PAD studio has recently secured permission at appeal for a new contemporary house situated in Selborne Village. The site falls within the Selborne Conservation Area settlement boundary and the South Downs National Park. The local Planning Authority was East Hants. The site, which has now been changed from designated agricultural land, also neighbours two Grade II listed cottages.
The considered architectural proposal was positively recognised by The Planning Inspectorate, who stated:
‘…the proposed dwelling would make a well-designed contemporary contribution to the built forms in the immediate surroundings, acknowledging that the street frontage generally consists of more traditional architectural styles.’
‘… the appeal proposal would conserve the natural beauty of this part of the SDNP; further, it would at least preserve the essential features and thus the character and appearance of this part of the Conservation Area; it would in some respects ultimately enhance its character and appearance.’
‘…the proposal would conserve the scenic beauty of the SDNP.’
The building is carefully tailored to site conditions, maintaining clear views across the site. Volumes step down, reflecting the landscape contours and respecting the massing and privacy of adjacent listed buildings. Its loose knit form reflects ‘buildings clustered in the landscape’ and the local agricultural vernacular. The building’s material composition and detailing also draws inspiration from the local context; dark stained timber walls and roof sit on a grey brick base. The two story element anchors the build to its site drawing in light and extending views over the South Downs landscape.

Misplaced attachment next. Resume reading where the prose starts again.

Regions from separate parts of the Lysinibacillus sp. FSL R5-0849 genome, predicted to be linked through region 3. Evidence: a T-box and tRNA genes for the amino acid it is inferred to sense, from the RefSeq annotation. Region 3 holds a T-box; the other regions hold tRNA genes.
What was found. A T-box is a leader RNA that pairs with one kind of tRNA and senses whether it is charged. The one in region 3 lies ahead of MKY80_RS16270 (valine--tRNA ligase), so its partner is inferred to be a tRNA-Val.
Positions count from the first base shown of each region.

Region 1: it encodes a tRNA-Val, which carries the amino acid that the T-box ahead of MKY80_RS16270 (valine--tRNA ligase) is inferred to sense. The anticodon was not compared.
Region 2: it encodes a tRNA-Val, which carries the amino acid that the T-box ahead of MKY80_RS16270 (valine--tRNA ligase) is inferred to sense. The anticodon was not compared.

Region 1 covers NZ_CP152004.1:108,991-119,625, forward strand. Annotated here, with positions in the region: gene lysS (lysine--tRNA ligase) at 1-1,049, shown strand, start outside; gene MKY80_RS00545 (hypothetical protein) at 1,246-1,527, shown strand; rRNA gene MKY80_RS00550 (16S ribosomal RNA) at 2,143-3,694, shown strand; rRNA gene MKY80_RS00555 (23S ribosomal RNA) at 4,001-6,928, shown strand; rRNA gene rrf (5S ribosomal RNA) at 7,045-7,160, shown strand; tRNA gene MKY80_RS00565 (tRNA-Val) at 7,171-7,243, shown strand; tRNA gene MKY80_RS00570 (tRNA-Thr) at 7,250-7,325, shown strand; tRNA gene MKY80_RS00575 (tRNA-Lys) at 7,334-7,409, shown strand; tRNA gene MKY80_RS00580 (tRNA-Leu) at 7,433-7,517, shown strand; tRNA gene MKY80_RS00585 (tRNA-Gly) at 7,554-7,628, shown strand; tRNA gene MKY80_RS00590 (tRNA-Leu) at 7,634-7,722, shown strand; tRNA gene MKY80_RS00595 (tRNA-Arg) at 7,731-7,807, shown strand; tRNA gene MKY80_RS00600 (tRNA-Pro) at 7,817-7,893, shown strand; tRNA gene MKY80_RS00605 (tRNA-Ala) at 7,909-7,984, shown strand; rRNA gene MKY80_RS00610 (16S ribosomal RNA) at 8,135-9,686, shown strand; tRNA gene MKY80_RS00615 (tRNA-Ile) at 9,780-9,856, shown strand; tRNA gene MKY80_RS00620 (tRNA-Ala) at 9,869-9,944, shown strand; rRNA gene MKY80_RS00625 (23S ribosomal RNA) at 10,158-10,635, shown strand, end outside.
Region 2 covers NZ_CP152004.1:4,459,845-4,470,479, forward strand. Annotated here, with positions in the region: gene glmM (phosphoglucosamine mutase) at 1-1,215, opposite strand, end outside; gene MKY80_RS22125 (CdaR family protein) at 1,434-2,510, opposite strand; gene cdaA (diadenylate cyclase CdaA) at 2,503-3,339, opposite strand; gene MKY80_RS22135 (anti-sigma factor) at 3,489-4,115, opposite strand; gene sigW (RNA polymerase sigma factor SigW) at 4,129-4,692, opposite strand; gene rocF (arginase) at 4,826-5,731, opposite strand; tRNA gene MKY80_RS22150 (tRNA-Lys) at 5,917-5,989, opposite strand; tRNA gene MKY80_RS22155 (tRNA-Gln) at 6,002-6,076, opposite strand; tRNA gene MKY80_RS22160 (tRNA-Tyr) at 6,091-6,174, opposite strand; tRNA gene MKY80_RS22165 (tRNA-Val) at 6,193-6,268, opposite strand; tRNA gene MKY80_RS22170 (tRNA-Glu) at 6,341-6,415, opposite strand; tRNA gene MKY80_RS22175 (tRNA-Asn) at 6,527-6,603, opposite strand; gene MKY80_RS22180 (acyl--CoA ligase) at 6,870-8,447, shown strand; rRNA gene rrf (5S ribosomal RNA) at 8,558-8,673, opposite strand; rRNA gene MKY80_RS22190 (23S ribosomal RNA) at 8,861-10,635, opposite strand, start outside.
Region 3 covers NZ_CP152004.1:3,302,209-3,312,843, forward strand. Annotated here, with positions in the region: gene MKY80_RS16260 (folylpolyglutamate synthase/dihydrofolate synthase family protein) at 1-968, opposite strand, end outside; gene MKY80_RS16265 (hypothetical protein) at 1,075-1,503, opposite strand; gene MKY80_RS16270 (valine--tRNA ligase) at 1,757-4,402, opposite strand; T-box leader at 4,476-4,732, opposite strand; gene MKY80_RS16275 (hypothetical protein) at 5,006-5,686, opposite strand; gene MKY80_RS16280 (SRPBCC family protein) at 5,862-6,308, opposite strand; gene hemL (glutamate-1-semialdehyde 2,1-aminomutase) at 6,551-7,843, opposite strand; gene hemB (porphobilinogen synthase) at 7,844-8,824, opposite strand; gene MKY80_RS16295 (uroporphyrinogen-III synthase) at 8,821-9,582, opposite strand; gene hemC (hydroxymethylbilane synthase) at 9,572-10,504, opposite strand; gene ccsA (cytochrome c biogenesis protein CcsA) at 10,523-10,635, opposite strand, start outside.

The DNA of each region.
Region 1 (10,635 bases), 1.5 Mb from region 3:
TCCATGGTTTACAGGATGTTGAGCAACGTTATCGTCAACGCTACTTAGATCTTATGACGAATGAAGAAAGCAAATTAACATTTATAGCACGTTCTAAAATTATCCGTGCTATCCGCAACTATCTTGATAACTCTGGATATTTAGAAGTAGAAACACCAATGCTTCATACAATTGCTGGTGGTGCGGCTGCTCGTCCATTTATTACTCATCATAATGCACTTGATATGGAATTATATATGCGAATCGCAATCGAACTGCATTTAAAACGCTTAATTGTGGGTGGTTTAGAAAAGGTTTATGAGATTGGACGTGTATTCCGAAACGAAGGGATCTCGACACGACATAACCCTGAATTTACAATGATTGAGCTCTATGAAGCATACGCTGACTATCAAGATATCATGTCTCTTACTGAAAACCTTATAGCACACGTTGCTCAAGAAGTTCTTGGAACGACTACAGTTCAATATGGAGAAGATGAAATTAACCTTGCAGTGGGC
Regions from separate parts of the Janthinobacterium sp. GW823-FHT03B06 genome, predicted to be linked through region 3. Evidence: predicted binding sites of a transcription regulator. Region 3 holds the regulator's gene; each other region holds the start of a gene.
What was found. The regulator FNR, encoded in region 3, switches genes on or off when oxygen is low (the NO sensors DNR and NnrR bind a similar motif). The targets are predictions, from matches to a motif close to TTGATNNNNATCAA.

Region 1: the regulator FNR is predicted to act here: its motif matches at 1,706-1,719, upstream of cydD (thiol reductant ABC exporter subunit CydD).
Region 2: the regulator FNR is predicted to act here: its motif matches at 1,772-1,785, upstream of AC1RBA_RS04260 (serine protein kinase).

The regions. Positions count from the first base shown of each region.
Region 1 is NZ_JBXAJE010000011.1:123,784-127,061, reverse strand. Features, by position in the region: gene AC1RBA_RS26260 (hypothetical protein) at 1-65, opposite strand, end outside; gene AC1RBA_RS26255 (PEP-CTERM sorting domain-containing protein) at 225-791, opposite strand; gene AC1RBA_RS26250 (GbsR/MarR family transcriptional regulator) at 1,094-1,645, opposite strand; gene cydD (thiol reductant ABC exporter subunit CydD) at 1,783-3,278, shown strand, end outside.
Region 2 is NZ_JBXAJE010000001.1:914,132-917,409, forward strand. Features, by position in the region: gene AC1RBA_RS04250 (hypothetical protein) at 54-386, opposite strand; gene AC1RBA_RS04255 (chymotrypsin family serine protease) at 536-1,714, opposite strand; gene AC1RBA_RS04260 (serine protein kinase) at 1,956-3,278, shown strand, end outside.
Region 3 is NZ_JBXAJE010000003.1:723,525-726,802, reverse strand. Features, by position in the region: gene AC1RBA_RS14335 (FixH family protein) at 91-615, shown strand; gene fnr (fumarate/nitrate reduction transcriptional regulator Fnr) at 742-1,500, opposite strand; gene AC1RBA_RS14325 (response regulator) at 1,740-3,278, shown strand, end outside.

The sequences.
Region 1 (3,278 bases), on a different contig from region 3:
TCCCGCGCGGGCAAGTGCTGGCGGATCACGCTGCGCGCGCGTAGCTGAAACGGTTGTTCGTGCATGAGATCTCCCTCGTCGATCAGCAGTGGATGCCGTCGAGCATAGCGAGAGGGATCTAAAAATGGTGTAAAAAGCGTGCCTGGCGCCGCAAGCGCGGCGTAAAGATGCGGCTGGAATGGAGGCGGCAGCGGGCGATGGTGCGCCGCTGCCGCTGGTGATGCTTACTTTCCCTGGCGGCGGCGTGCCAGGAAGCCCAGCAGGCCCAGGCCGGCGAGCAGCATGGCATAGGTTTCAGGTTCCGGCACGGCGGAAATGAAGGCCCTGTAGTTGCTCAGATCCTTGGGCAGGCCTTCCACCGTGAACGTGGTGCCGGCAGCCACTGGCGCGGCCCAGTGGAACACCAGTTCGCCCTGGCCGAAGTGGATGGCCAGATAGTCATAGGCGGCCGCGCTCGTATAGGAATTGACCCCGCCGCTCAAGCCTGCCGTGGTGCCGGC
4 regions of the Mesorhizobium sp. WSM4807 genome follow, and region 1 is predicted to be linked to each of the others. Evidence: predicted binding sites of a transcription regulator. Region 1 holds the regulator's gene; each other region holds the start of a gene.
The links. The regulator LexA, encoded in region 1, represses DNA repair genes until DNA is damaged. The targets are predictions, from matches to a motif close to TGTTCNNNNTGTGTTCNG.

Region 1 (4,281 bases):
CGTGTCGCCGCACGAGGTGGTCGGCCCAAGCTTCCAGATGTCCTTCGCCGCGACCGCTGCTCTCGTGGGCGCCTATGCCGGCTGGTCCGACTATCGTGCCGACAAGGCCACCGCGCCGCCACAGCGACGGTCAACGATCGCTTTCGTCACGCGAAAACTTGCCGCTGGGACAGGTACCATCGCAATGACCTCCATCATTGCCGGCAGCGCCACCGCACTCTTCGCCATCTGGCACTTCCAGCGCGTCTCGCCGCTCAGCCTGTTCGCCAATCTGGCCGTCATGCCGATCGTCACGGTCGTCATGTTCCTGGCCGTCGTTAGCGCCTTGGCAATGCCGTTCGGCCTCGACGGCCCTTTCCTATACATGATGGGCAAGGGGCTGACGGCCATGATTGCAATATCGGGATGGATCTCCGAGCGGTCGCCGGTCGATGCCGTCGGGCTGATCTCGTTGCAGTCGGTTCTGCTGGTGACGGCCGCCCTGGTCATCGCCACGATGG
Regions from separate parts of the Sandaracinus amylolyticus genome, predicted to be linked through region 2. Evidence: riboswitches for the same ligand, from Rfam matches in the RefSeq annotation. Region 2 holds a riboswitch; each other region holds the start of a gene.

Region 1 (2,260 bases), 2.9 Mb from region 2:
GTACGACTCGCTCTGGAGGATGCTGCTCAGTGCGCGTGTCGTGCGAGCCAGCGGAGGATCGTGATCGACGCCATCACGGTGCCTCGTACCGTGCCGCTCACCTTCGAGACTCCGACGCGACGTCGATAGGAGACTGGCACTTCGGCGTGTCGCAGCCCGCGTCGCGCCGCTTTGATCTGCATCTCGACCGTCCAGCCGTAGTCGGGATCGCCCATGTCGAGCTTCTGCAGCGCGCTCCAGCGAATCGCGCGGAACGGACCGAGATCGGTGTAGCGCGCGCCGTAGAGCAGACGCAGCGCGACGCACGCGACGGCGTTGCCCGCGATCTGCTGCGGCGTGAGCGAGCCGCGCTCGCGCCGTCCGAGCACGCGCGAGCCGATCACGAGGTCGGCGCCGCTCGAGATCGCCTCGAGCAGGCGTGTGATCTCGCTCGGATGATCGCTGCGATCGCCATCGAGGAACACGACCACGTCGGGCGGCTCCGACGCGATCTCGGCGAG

The layout is arranged around a central inside/outside room from which spaces, views and light unfold. The house is a journey traveling through open communal spaces, secluded bedrooms, private intimate gardens and changing views of the landscape.
Adopting passive sustainability principles, the house will be constructed to the best possible environmental standards, tailored to the client’s lifestyle. The building has been positioned and orientated to maximise access to natural light, solar gain and views, in-turn reducing the energy needed to heat and light the home. Furthermore, construction materials will be sourced as locally as possible to reduce the building’s construction carbon footprint.